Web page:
To assess the impact of pERK1/2 integrated with gene mutations on disease progression, measured as time to first treatment (TTFT), we examined time-to-event modeling utilizing ERK1/2 SCNP data, recurrent gene mutations, IGHV status, CD38 expression, and cytogenetic alterations – alone and in combination – in the whole set of patients for whom all studied biological and TTFT data were available (n=125/152). Univariate time-to-event analysis identified higher anti-IgM→pERK1/2 (Figure 3A), mutated SF3B1 (Figure 3B), UM-IGHV (P<0.0001), and CD38-positivity (P=0.001) as significant, independent predictors of shorter TTFT. While high anti-IgM→pERK1/2 was not associated with shorter TTFT in the comprehensive multivariate analysis, in a bivariate time-to-event analysis high anti-IgM→pERK1/2 and SF3B1 mutation were found to be independent, significant parameters of prognosis (Online Supplementary Table S4A). Remarkably, integrating anti-IgM→pERK1/2 data and SF3B1 mutation, three independent prognostic categories were identified: a low-risk group (n=42; patients requiring treatment=26%; median TTFT=40 months) comprised patients with low anti-IgM→pERK1/2 and wt SF3B1; an intermediate-risk group (n=66; patients requiring treatment=48%; median TTFT=34 months) included patients with low anti-IgM→pERK1/2 and mutated SF3B1 or high anti-IgM→pERK1/2 and wt SF3B1; and a high-risk group (n=17; patients requiring treatment=82%, median TTFT=3 months) comprised patients with high anti-IgM→pERK1/2 and mutated SF3B1 (Figure 3C).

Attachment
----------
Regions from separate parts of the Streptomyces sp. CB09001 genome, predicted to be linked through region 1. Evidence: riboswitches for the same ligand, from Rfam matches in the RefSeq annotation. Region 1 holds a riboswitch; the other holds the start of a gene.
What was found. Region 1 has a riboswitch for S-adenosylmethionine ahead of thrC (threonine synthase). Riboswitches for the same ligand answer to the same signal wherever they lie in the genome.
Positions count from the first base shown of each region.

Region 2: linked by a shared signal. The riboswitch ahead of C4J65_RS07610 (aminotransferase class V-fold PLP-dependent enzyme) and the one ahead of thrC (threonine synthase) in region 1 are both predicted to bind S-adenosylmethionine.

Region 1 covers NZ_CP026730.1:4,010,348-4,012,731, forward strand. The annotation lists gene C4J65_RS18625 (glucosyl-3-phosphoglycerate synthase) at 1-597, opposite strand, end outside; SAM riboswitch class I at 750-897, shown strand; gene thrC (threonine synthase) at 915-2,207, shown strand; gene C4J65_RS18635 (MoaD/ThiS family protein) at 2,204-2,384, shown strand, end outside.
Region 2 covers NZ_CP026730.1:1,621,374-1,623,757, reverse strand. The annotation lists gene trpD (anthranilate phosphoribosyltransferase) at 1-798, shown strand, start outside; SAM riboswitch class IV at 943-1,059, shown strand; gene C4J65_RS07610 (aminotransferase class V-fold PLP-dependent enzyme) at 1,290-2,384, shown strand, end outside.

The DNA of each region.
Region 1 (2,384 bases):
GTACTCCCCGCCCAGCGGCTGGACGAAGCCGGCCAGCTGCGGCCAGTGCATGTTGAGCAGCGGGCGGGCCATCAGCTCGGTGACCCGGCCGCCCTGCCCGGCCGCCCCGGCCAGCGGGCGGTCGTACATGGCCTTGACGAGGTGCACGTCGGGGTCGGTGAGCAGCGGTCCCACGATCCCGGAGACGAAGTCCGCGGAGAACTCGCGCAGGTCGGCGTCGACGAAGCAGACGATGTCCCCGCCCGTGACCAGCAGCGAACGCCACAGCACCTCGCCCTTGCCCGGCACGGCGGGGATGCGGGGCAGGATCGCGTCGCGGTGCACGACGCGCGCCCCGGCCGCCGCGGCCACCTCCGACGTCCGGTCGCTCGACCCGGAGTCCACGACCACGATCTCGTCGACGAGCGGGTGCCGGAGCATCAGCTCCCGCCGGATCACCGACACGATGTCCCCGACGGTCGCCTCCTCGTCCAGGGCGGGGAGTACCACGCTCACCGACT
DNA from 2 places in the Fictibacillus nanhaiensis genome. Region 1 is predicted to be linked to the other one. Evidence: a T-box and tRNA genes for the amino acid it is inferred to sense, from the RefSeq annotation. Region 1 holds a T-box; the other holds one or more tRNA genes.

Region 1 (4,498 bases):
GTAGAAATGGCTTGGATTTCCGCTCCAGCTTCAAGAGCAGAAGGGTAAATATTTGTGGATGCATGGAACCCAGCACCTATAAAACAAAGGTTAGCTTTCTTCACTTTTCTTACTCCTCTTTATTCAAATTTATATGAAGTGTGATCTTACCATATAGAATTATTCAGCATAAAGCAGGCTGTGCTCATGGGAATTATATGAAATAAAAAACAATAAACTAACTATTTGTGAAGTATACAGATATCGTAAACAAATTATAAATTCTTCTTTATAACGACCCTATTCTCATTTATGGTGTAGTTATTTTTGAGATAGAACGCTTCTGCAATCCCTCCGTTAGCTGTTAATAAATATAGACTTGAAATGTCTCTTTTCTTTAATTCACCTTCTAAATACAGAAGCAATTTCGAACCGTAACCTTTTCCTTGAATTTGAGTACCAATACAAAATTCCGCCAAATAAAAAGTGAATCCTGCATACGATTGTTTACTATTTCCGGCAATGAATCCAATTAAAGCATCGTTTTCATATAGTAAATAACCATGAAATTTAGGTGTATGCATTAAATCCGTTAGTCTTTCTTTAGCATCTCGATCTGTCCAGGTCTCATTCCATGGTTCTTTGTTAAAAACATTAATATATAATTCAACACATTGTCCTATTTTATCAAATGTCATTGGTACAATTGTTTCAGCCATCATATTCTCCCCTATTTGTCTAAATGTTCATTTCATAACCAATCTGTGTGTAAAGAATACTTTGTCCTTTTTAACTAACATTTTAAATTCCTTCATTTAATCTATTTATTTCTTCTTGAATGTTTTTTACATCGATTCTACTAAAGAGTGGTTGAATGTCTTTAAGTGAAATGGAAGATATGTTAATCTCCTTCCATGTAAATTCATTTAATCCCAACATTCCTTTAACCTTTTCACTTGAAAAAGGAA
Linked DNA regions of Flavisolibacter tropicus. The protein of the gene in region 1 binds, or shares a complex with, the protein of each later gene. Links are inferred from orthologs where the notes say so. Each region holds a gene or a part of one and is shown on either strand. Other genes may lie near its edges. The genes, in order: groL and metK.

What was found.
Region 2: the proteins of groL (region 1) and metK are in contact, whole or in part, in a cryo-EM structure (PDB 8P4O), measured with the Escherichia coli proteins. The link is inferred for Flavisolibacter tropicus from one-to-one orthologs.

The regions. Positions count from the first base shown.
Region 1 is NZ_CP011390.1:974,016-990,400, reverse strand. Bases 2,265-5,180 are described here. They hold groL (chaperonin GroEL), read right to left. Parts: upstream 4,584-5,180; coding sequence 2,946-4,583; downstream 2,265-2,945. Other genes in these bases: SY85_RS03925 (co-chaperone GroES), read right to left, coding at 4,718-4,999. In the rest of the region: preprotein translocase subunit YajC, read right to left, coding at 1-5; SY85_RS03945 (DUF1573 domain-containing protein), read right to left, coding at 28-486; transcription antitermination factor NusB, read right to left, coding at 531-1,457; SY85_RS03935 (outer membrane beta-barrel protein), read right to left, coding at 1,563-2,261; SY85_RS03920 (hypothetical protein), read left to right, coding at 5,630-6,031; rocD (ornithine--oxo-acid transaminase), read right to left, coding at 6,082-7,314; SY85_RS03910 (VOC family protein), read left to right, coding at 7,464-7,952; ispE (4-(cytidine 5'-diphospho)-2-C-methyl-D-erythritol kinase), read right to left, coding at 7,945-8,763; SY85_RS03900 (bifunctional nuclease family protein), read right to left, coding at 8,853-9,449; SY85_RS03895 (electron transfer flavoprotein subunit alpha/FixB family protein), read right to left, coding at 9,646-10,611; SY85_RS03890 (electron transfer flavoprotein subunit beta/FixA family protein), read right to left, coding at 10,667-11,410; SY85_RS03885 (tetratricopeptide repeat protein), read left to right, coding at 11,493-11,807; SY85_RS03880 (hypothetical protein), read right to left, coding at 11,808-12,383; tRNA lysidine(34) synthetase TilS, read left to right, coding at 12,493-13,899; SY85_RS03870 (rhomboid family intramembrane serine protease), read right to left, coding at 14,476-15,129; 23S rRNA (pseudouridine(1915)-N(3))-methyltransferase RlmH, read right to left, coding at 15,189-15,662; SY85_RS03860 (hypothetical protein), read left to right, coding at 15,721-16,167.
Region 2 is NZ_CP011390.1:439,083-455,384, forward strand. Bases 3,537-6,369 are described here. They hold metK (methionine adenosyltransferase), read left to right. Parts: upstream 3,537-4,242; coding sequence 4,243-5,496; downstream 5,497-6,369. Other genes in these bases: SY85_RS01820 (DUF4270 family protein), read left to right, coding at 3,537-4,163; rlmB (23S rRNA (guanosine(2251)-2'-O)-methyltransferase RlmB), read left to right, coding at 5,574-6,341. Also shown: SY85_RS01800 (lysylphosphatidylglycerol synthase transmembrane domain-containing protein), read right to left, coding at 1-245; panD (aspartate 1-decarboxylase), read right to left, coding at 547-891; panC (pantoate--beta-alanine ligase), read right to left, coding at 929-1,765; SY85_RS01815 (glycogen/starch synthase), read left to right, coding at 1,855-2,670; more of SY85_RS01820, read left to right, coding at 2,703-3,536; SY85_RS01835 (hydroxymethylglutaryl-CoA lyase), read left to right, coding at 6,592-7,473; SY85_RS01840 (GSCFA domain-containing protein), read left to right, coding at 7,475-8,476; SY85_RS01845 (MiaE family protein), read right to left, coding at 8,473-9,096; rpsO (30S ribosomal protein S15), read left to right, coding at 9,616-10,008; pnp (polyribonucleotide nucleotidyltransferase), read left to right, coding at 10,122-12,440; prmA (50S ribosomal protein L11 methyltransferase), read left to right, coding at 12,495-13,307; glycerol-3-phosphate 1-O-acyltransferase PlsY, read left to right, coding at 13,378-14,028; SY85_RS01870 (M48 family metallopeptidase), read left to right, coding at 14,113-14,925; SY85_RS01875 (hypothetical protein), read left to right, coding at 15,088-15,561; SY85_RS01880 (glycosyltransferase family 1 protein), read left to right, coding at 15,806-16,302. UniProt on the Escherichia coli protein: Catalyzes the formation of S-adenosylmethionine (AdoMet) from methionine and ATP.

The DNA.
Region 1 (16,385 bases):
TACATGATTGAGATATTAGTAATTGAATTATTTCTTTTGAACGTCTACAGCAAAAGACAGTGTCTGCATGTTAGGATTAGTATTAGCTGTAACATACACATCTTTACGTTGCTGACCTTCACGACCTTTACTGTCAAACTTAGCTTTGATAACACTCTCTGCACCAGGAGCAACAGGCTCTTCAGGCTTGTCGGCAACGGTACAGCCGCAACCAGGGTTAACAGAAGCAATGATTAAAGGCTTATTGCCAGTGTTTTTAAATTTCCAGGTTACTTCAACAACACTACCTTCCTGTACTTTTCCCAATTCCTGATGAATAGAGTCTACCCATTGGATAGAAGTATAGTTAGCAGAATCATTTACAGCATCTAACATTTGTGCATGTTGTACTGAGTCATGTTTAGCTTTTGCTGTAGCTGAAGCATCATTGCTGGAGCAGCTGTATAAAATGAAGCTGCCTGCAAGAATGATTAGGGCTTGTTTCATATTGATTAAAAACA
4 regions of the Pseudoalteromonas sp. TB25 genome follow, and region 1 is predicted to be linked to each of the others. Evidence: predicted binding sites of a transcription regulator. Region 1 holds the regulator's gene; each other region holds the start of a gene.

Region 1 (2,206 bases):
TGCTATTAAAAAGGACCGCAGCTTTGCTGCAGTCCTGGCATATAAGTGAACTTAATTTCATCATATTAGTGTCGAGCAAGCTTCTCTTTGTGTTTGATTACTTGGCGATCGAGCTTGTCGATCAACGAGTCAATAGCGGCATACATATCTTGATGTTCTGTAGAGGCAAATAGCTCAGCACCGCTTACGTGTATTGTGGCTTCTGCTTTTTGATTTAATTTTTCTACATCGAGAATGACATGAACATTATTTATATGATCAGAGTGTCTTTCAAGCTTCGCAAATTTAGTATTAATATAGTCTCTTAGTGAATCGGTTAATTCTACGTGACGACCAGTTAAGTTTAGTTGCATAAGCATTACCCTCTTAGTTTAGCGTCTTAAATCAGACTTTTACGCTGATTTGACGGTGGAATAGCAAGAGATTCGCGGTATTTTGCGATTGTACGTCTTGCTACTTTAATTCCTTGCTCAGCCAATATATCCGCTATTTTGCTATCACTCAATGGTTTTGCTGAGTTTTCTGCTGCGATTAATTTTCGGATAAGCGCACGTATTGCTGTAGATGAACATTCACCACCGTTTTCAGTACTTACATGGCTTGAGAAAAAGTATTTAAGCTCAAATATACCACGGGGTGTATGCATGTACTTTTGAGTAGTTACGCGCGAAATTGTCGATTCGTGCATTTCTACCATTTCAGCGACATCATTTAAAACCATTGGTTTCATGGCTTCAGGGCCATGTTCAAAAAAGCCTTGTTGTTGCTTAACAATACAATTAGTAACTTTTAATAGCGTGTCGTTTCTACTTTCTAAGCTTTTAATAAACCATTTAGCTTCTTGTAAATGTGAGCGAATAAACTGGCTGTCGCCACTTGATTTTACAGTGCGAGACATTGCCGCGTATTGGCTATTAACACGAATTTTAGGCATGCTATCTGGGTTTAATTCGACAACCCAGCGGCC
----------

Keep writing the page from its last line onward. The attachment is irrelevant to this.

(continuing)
A subset of Binet stage A patients for whom all biological and TTFT data were available (n=90/112) was then analyzed. Univariate time-to-event analysis identified increased anti-IgM→pERK1/2 (Figure 3D), mutated SF3B1 (Figure 3E), mutated TP53 (P=0.001), UM-IGHV (P<0.0001), and CD38-positivity (P=0.0006) as significant, independent predictors of shorter TTFT. The bivariate time-to-event analysis identified high anti-IgM→pERK1/2 and SF3B1 mutation as independent significant variables in terms of TTFT (Supplementary Table S4B). Integrating anti-IgM→pERK1/2 and SF3B1 mutation, we could stratify early-stage patients into three independent prognostic categories: a low-risk group (n=33; patients requiring treatment=18%, median TTFT=47 months) comprised patients with low anti-IgM→pERK1/2 and wt SF3B1; an intermediate-risk group (n=49; patients requiring treatment=37%, median TTFT=42 months) included patients with low anti-IgM→pERK1/2 and mutated SF3B1 or high anti-IgM→p-ERK1/2 and wt SF3B1; and a high-risk group (n=8; patients requiring treatment =75%, median TTFT=16 months) comprised patients with high anti-IgM→pERK1/2 and mutated SF3B1 (Figure 3F).
In this study, we measured ERK1/2 response to BCR in association with NOTCH1, SF3B1, TP53 mutations with the aim of integrating, for the first time, dynamic properties of BCR activation and driver-gene mutations in a prognostic model for treatment-naïve CLL. Our data reveal that integrating dynamic ERK1/2 phosphorylation and SF3B1 mutational status improves the prognostic potential of pERK1/2 and SF3B1 alone and identifies three groups of patients with distinct risks of disease progression.